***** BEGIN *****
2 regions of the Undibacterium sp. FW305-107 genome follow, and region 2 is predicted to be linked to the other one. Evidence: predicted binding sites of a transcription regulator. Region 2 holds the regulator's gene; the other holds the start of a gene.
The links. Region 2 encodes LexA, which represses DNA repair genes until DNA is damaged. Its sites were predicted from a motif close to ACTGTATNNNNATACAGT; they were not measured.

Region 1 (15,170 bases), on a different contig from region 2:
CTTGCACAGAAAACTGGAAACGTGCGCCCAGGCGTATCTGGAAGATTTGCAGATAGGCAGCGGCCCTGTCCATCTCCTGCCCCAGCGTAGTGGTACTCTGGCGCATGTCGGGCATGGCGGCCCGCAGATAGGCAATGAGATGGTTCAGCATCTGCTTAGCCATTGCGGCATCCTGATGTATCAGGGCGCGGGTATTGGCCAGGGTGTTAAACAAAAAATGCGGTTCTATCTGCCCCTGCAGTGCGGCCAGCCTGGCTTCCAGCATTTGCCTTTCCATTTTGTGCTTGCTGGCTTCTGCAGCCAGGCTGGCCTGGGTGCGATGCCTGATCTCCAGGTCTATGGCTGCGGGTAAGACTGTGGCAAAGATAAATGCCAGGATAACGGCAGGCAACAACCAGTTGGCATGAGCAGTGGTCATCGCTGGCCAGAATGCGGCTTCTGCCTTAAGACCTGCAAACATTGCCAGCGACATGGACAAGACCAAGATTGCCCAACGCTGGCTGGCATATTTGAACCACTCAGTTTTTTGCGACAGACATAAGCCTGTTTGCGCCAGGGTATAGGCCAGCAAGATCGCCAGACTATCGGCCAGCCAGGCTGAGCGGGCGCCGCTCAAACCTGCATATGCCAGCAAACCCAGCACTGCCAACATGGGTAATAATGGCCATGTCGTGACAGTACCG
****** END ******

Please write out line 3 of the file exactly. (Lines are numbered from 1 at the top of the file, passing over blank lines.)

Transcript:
Region 1 (15,170 bases), on a different contig from region 2: